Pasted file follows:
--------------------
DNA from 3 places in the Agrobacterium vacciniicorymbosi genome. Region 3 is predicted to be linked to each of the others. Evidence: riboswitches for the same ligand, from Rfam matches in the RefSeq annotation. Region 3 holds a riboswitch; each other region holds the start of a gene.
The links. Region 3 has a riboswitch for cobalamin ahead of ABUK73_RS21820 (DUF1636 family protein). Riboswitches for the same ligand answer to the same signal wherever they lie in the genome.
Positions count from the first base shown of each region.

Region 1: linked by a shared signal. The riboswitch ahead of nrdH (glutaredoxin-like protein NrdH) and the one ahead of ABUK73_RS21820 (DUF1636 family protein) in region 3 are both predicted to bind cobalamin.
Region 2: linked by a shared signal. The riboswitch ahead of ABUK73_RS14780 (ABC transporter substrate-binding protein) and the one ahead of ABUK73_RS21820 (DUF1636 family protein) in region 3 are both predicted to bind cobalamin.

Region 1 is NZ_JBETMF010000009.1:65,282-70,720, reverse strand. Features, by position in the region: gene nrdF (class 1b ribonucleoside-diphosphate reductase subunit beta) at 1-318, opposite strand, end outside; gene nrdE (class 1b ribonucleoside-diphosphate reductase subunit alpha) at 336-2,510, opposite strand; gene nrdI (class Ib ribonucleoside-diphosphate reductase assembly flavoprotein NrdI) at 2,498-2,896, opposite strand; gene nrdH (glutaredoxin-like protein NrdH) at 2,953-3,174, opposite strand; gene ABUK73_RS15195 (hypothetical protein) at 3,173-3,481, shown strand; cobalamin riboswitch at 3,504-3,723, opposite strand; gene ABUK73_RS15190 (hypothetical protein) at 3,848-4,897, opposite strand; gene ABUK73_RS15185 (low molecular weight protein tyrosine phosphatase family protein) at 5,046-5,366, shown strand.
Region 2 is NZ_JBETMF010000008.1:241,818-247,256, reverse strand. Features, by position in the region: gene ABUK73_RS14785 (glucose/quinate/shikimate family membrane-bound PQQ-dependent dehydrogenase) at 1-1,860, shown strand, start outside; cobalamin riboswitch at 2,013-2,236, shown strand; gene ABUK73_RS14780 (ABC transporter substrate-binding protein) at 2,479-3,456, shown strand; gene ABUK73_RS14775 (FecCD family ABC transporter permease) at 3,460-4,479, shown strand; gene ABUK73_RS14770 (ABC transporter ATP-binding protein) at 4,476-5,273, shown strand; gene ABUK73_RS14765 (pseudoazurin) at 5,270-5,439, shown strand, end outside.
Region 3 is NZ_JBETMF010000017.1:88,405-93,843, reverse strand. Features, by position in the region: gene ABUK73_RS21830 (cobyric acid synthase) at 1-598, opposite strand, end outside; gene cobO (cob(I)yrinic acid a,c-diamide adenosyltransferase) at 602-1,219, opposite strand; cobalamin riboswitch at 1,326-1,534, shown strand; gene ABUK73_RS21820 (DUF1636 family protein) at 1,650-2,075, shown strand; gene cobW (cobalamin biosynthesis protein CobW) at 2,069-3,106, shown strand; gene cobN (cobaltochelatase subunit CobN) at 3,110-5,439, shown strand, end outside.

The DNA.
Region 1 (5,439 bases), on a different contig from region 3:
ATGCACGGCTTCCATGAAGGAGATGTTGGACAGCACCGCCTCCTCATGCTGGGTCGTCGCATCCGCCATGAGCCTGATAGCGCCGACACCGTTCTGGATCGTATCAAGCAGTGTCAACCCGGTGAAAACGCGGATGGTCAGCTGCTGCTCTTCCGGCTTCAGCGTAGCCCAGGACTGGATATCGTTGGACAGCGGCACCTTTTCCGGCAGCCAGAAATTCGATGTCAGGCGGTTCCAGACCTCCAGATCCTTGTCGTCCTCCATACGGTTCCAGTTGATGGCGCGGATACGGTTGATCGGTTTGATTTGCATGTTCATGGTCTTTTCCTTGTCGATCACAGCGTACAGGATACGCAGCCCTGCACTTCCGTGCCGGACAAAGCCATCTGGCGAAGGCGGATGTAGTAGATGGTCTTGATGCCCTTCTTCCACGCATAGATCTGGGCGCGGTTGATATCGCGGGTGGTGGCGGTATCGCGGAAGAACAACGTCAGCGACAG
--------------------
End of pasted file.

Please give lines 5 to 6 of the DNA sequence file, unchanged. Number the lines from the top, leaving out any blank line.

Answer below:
Region 2: linked by a shared signal. The riboswitch ahead of ABUK73_RS14780 (ABC transporter substrate-binding protein) and the one ahead of ABUK73_RS21820 (DUF1636 family protein) in region 3 are both predicted to bind cobalamin.

Region 1 is NZ_JBETMF010000009.1:65,282-70,720, reverse strand. Features, by position in the region: gene nrdF (class 1b ribonucleoside-diphosphate reductase subunit beta) at 1-318, opposite strand, end outside; gene nrdE (class 1b ribonucleoside-diphosphate reductase subunit alpha) at 336-2,510, opposite strand; gene nrdI (class Ib ribonucleoside-diphosphate reductase assembly flavoprotein NrdI) at 2,498-2,896, opposite strand; gene nrdH (glutaredoxin-like protein NrdH) at 2,953-3,174, opposite strand; gene ABUK73_RS15195 (hypothetical protein) at 3,173-3,481, shown strand; cobalamin riboswitch at 3,504-3,723, opposite strand; gene ABUK73_RS15190 (hypothetical protein) at 3,848-4,897, opposite strand; gene ABUK73_RS15185 (low molecular weight protein tyrosine phosphatase family protein) at 5,046-5,366, shown strand.